Cleveland Abbe: First Scientist of the American Weather Bureau


Bringing Science to Weather Forecasting

Cleveland Abbe in his office

Cleveland Abbe gambled when he joined U.S. Army’s new weather service in 1871. But his tireless efforts to improve the organization and advance theoretical meteorolgy built the foundation of what was to later become NOAA’s National Weather Service. Click image for larger view.


Cleveland Abbe (1838-1916) was already established as an astronomer and meteorologist when the federal government formed a brand new weather service in 1870 under the U.S. Army Signal Corps. On January 3, 1871, Abbe took a risk and joined the fledgling organization as its first chief scientist. This move led him into an uncertain future, considering that various government weather services had faltered in the past. However, prior to joining, Abbe had taken charge of the Cincinnati Observatory and established a private weather service to produce weather forecasts, not simply to repeat observations or draw static maps of the previous day’s weather. According to Thomas Corwin Mendenhall, seventh superintendent of the Coast and Geodetic Survey, Abbe’s “success led to an act of Congress providing for the utilization of the Signal Corps of the Army for the organization of a general weather service.” Brigadier General William B. Hazen later shared a similar high opinion of Abbe when he testified to Congress in 1886 that to Abbe “we are indebted for the very existence of the Weather Bureau.”

When he began his career with the Signal Corps, Abbe was the only individual in the country with any practical experience in weather forecasting based on scientific principles. Among his first tasks were setting up a systematic observing system, developing criteria and a system for training new personnel, and directing the scientific activities of the new bureau. Until he was able to train forecasters, Abbe was the sole source of forecasts, or as he called them “probabilities.” He soon became known as  “Old Probabilities” or “Old Prob,” a nickname that stuck with him for the rest of his life.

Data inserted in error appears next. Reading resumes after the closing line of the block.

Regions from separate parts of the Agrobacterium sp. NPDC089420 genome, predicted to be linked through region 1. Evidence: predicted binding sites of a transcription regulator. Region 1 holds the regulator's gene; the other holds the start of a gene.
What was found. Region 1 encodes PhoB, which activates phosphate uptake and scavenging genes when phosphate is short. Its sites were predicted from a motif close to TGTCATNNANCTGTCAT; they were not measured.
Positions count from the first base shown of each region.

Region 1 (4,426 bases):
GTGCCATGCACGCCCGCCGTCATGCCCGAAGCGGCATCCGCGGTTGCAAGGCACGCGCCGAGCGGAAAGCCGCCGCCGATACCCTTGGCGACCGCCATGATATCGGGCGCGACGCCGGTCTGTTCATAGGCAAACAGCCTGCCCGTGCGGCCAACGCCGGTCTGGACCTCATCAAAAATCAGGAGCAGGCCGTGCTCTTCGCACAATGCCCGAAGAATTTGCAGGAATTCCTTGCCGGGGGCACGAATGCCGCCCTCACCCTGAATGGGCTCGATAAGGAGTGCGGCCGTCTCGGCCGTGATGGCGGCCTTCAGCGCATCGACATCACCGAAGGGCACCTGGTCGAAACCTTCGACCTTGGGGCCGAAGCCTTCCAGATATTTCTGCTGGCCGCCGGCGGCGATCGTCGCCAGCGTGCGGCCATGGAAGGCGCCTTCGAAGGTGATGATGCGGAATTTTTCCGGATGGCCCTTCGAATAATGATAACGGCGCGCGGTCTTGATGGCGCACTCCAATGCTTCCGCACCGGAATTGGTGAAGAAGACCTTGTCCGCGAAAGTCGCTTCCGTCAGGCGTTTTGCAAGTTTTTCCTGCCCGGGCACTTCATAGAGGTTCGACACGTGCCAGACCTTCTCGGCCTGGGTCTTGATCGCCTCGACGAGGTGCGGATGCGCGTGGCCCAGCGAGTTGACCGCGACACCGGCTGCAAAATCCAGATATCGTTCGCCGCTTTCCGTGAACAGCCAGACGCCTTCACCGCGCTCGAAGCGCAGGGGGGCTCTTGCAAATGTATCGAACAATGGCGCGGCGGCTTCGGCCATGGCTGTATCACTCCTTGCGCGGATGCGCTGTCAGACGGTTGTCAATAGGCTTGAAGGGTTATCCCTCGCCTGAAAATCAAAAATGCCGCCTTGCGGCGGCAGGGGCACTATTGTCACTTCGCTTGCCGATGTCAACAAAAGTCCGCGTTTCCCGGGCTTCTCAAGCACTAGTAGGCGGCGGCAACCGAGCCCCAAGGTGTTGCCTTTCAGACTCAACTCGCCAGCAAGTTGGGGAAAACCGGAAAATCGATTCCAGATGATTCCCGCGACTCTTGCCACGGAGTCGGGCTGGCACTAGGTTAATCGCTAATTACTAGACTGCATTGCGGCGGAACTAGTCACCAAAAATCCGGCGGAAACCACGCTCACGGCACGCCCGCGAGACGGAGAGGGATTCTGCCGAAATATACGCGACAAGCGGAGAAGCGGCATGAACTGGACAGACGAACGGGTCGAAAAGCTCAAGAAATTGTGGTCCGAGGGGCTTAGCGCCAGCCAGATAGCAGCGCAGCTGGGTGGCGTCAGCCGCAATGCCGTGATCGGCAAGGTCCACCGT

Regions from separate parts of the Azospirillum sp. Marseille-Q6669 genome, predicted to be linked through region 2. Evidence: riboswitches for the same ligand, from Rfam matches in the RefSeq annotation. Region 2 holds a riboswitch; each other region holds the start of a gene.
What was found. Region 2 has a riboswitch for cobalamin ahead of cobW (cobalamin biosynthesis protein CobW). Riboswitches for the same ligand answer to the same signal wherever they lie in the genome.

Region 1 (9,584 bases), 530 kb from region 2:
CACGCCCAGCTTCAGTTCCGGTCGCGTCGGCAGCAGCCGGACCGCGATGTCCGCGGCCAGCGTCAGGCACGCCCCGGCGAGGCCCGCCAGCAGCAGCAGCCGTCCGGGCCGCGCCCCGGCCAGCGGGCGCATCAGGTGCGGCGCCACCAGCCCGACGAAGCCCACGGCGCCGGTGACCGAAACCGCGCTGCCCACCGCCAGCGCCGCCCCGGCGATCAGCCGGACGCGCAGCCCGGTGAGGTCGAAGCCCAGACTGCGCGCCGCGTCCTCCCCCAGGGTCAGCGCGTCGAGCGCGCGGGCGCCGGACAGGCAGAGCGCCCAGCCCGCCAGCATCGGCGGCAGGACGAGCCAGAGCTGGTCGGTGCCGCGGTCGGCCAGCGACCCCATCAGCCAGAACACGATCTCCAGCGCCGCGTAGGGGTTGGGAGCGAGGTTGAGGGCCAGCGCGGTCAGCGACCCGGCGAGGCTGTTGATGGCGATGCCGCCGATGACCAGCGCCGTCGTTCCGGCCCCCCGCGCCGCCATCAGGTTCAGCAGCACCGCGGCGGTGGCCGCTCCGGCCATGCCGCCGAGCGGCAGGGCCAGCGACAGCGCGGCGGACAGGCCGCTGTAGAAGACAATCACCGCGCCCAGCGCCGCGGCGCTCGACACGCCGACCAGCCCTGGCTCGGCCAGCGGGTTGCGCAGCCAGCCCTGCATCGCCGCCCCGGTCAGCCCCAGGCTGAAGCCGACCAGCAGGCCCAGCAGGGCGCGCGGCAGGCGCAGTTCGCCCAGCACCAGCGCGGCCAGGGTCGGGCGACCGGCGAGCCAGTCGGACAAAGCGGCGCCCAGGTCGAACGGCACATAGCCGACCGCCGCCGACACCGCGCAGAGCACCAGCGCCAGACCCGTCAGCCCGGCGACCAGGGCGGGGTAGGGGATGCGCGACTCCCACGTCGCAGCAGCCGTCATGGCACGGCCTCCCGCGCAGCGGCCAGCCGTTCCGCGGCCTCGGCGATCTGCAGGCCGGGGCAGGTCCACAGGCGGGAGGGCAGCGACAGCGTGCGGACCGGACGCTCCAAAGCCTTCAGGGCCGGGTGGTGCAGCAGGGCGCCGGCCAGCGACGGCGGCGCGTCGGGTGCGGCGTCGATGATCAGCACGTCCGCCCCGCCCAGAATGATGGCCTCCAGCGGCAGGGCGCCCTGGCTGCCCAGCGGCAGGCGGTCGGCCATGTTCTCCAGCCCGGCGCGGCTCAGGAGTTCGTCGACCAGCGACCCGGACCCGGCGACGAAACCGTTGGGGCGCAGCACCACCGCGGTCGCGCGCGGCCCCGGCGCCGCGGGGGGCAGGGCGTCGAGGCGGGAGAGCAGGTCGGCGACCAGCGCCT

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Advancing a Larger Vision

But Abbe had a larger vision than merely forecasting the weather. From the outset he focused on two major scientific goals–optimizing the weather service and studying and advocating theoretical meteorology. During the formative years of the weather service, he fostered, and in some respects embodied, the essential link between developing the institution and advancing meteorological theory. In doing this, he was among the first to recognize the interdependency of the three dimensions of meteorology–forecasting, climatology, and physical theory.

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Developing the Institution: Training Meteorologists

a cadre of weather observers as a foundation for the Weather Service

One of Abbe’s goals was recruiting a cadre of weather observers as a foundation for the Weather Service. Here in 1926, and long before computer models, scientists produce forecasts by hand. Click image for larger view.